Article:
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I guess the thing that bothers me is, how do I know, for sure, that the people that I am about to payoff, actually hold the loan.

They have produced no documents, they have no records, I don't even know who they are.

Yes, I owe someone money, that is for sure, but, is this my problem to sort out a series of blunders by a major bank? They have sold and resold bundles of mortgages at huge profit, and now they want someone else to make them whole.

Do they hold any responsibility or is it all on me?

I have read of similar cases where judges have thrown out banks claims when they had no paperwork. They would certainly throw out my claim with no paperwork.

To me this is a "dog ate my homework" argument by banks with billions in assets and floors of lawyers who trashed themselves. I have little sympathy.

At the same time, I don't want the stress and am about to dump the whole thing.
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Old 08-13-2010, 07:59 AM   #10
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I guess the thing that bothers me is, how do I know, for sure, that the people that I am about to payoff, actually hold the loan.

They have produced no documents, they have no records, I don't even know who they are.

Yes, I owe someone money, that is for sure, but, is this my problem to sort out a series of blunders by a major bank? They have sold and resold bundles of mortgages at huge profit, and now they want someone else to make them whole.

Do they hold any responsibility or is it all on me?

I have read of similar cases where judges have thrown out banks claims when they had no paperwork. They would certainly throw out my claim with no paperwork.

To me this is a "dog ate my homework" argument by banks with billions in assets and floors of lawyers who trashed themselves. I have little sympathy.

At the same time, I don't want the stress and am about to dump the whole thing.
I am aware of a large, messy court case/class action where homeowners being foreclosed are chalenging the ability of the lenders (or their agents) to foreclose. The homeowners demanded that the lenders produce documentation and they in turn requested such from the outourcing company that was doing the lien filings and managing the paperwork. The outsourcer simply provided some sort of sworn attestation to the court that the liens were properly filed and they had the paperwork somewhere. This was insufficient for the court and the homeowners, upon which it turned out that the outsourcing company was making sht up and did not in fact have the paperwork or evidence of liens properly filed (oops). I don't know where this suit is going, but I bet it is messy, expensive and will take a long time.

You might want to consult a competent RE lawyer in your state to find out how best to protect yourself.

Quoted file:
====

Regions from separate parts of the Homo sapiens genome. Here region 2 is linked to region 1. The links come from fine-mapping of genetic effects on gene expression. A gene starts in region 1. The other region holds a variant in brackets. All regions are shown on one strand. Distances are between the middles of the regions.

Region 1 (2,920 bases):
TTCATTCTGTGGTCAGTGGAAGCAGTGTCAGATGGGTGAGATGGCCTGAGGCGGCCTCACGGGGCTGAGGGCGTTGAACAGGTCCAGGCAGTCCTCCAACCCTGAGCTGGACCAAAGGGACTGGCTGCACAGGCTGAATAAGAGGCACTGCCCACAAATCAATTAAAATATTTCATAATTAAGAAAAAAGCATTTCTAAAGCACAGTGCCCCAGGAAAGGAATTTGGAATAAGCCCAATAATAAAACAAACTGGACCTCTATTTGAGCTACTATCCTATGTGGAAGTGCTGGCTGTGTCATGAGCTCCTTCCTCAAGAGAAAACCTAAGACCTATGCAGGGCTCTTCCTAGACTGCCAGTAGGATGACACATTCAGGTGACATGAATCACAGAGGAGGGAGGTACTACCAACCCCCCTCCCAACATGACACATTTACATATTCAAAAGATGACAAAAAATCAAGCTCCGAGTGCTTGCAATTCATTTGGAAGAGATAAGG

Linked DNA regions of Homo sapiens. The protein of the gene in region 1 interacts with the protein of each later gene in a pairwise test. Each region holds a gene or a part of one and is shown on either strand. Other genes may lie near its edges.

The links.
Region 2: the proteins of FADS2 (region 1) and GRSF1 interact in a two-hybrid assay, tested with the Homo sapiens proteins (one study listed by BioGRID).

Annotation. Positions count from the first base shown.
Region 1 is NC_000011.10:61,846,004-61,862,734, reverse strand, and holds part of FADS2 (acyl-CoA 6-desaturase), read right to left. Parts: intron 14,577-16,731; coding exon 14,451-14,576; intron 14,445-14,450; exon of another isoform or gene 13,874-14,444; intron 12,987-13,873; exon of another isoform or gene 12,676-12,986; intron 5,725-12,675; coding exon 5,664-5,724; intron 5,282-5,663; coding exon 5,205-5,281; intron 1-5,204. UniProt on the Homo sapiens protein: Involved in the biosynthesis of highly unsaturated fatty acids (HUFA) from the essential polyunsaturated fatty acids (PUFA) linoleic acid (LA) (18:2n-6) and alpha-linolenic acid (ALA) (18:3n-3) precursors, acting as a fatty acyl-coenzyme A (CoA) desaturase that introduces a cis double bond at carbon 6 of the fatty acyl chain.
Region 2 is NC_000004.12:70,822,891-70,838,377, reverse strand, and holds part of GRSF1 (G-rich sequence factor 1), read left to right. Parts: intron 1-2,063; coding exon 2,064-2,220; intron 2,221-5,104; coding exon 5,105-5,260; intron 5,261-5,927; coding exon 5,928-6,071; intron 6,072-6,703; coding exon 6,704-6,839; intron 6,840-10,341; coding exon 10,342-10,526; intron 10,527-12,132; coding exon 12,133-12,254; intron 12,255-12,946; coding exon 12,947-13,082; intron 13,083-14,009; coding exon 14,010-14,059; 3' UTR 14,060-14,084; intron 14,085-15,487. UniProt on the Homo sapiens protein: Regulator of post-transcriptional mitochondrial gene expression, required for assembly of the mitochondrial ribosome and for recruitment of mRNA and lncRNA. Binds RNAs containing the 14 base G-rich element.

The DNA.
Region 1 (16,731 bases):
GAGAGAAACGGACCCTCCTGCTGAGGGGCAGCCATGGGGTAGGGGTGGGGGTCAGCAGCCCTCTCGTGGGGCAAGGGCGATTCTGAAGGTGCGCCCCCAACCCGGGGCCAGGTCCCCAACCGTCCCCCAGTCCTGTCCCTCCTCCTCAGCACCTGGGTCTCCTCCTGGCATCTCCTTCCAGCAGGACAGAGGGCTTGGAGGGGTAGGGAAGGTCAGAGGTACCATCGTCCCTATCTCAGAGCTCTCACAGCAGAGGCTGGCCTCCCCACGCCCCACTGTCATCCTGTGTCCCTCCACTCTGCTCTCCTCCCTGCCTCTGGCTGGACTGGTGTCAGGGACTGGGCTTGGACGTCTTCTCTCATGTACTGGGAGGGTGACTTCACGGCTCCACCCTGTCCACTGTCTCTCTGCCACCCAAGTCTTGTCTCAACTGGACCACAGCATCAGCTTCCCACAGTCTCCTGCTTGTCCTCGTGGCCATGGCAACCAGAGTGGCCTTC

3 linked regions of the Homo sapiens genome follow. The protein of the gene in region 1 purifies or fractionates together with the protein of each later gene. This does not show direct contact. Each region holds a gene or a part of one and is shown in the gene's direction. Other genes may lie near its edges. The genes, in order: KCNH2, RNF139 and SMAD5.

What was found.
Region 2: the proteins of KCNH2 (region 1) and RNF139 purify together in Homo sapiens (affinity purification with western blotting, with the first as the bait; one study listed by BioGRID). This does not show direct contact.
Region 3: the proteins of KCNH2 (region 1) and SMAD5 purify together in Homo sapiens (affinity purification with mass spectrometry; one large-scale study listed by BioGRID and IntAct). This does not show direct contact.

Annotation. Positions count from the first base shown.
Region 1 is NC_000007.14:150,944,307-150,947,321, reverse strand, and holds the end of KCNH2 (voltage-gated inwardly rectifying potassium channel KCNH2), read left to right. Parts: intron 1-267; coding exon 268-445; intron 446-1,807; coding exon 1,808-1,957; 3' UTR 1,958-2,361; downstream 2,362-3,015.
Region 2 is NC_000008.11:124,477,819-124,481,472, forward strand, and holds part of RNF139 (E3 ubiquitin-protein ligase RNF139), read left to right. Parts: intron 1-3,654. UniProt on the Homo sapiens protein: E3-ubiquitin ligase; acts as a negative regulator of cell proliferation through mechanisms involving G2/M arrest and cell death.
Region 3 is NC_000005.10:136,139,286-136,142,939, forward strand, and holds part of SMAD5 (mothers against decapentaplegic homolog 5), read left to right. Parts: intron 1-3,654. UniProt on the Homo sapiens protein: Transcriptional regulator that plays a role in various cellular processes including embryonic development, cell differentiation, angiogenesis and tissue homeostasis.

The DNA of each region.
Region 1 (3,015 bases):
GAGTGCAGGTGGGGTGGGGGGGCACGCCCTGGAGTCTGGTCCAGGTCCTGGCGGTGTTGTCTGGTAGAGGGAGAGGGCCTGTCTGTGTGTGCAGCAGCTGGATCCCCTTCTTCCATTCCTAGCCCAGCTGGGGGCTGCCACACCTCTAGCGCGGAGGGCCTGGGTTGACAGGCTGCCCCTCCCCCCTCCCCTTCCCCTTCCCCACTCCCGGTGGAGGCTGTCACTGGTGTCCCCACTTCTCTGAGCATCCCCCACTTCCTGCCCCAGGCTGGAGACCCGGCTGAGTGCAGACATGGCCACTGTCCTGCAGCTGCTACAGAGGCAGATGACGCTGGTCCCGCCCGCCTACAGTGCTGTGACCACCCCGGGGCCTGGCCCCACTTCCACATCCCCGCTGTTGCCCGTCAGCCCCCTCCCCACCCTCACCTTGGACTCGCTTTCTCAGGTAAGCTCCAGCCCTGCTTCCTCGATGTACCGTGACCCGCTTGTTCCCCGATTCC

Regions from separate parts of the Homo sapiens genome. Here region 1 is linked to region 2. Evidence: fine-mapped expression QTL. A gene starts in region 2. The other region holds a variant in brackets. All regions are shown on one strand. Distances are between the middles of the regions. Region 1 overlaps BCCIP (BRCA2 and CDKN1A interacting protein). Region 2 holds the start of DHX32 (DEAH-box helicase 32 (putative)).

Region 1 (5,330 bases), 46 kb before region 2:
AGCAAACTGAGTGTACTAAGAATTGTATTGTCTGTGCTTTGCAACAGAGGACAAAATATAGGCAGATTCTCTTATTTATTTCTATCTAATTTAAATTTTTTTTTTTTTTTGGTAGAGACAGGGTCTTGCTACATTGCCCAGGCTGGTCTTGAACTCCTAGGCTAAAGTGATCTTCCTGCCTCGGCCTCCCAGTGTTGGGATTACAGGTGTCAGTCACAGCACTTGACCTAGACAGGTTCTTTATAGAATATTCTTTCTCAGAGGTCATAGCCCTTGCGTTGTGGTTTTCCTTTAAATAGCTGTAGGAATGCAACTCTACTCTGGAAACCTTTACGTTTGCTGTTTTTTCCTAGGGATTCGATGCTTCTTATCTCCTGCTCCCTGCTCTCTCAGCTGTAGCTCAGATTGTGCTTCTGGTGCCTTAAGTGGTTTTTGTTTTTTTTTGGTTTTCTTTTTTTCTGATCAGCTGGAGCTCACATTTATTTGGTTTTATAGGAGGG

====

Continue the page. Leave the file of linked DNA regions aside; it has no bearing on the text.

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Old 08-13-2010, 08:16 AM   #11
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If they can't produce a note marked paid in full when you pay off the loan, one thing to consider is to ask them for an indemnity agreement in writing when they agree to indemnify you from any claim from anyone that you still owe money on the loan.

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Old 08-13-2010, 08:27 AM   #12
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Let's say a homeowner stopped paying on an unregistered lien. How could the lien holder foreclose?

The bank would have to produce the document and register them BEFORE begining the foreclosure. Anything else is heresay (on the bank's part).
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Old 08-13-2010, 11:16 AM   #13
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Martha is (was?) a lawyer... so she is probably more right... but I will add a few comments here...


You do NOT have to file a lien to still have a valid loan. The lien protects the lender, but does not in and of itself make it a loan.

Rustic is correct in that a bank holds the paper in a safe place (I used to have my own vault for mortgages when I had them in a trust)... but if the mortgage is filed with the county with the lien, losing that paperwork is not the end of the world. You just get a copy and move on. If it is not filed and no paperwork, it becomes a bit more tricky... some lawyer might give better info, but I think you can still prove that a loan existed based on the history of payments etc.... that is, if you still have that info..


As to the question of if I go into a bank without paperwork and say you have an account there.... well, if the bank has the paperwork they will usually find it.... and you can get your money etc.. that is one place where banks are much better at paperwork.